Intellectual property issues are a sometimes-overlooked area in real estate transactions. It can be the case that sites or buildings are purchased without necessarily considering fully whether the underlying intellectual property assets are being transferred and what future access or control the new owner may need, or the vendor wish to retain.

Key areas may include access to and rights to copy and use plans, or any marketing materials showing layouts or photographs of the property which the purchaser may wish to reuse. The control of the website for the building including the domain name should be considered, as well as more obvious things like the branding of the building or use of the name under which it was previously known. Social media accounts and any apps connected to the property will also need to be assessed and control gained when ownership of the real estate is transferred.

Here are a few questions those involved should be asking:

  • Does your property have a distinctive name or logo?
  • Is there a website or an app associated with your property?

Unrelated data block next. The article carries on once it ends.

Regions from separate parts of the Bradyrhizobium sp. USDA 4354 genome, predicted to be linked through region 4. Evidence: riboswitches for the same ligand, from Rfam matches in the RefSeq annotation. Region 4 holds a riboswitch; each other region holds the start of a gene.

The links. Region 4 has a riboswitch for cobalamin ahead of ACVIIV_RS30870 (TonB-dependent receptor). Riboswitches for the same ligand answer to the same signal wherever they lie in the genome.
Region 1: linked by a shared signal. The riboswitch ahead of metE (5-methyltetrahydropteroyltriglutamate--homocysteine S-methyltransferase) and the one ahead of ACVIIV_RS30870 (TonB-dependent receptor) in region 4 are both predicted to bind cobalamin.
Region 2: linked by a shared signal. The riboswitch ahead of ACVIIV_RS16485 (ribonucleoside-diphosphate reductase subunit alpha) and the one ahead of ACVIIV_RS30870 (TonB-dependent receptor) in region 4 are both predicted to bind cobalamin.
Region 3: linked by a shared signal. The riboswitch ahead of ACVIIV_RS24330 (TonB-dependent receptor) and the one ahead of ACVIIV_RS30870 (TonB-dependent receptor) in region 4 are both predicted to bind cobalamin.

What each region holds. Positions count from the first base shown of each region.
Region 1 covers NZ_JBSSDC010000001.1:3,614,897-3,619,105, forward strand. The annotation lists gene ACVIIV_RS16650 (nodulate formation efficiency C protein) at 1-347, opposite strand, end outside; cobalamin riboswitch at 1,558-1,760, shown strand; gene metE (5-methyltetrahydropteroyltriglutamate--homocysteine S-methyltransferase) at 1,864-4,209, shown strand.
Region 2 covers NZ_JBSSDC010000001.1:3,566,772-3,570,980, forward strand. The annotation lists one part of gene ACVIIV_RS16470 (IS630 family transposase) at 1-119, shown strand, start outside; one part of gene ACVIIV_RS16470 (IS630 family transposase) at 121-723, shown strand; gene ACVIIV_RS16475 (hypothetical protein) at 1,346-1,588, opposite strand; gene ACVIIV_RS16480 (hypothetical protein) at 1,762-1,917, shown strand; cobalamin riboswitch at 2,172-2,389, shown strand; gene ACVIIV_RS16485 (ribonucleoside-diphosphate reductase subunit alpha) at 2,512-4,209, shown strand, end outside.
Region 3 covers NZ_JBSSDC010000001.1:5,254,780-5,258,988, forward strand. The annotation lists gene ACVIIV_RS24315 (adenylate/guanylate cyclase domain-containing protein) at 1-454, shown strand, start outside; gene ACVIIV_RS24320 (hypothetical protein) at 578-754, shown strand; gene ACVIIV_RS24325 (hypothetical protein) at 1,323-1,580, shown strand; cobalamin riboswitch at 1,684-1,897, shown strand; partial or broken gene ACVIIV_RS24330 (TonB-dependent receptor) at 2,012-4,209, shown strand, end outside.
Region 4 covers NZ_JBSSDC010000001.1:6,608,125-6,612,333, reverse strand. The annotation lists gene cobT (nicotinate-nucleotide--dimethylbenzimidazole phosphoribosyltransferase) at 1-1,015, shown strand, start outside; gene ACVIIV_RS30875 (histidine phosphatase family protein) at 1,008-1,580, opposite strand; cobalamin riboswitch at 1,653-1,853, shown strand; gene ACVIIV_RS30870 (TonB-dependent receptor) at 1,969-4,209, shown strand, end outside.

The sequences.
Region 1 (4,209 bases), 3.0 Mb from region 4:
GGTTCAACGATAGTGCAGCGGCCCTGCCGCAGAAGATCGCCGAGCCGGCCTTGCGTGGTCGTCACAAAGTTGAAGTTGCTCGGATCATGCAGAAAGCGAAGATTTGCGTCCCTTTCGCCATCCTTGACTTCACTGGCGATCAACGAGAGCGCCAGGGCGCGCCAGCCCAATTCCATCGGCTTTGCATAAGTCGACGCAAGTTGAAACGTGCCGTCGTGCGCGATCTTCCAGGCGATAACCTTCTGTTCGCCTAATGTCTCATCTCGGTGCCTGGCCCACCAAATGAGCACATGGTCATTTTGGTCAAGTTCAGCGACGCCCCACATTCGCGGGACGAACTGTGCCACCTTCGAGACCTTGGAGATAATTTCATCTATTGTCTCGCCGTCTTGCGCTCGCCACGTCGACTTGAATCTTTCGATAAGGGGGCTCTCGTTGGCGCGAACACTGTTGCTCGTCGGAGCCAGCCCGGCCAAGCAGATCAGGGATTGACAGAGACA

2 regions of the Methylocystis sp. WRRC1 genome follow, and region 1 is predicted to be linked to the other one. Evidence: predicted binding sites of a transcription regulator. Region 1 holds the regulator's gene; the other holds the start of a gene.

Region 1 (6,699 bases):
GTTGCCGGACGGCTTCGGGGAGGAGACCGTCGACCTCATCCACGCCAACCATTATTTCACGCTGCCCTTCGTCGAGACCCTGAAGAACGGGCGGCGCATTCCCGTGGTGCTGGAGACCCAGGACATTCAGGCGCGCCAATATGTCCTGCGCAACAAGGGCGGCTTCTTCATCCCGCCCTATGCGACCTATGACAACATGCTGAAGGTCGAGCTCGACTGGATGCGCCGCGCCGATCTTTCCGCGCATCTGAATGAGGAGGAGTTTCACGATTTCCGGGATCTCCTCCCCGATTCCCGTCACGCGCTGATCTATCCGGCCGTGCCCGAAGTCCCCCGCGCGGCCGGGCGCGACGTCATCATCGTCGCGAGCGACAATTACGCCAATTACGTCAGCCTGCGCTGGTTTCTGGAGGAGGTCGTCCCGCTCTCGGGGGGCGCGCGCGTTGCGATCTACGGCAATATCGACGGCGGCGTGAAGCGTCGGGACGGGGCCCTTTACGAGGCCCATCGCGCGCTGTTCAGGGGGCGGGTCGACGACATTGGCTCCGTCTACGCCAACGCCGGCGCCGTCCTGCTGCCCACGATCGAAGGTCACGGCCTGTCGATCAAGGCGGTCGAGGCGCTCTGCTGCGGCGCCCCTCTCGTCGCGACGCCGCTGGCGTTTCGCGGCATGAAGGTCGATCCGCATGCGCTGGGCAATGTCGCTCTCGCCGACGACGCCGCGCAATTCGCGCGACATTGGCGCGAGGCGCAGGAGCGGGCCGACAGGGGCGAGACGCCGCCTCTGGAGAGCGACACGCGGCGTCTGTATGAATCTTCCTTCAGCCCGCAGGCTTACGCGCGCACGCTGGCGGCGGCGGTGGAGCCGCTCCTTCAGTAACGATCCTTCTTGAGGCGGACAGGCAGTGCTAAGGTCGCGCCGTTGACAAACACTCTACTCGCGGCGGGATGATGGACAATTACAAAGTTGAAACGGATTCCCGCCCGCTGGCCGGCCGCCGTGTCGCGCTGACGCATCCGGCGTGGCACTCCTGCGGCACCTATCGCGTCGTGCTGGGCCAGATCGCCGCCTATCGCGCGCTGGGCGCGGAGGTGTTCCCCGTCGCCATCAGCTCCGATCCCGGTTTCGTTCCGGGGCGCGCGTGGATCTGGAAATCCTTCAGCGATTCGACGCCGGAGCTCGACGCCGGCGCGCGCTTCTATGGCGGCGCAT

• Are there original creative works associated with your property, such as architectural drawings, website materials, promotional text or graphic designs?
  • Does your building have a digital twin with appropriate licensing?
  • Do your redevelopment plans allow you to comply with the '6 week' moral rights regime?
  • Has appropriate engagement or consultation with First Nations representative groups been factored into your development plans involving cultural heritage sites?

Read our Real Estate Guide to IP for answers to these and many other intellectual property issues that can arise in relation to real estate.

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The content of this article is intended to provide a general guide to the subject matter. Specialist advice should be sought about your specific circumstances.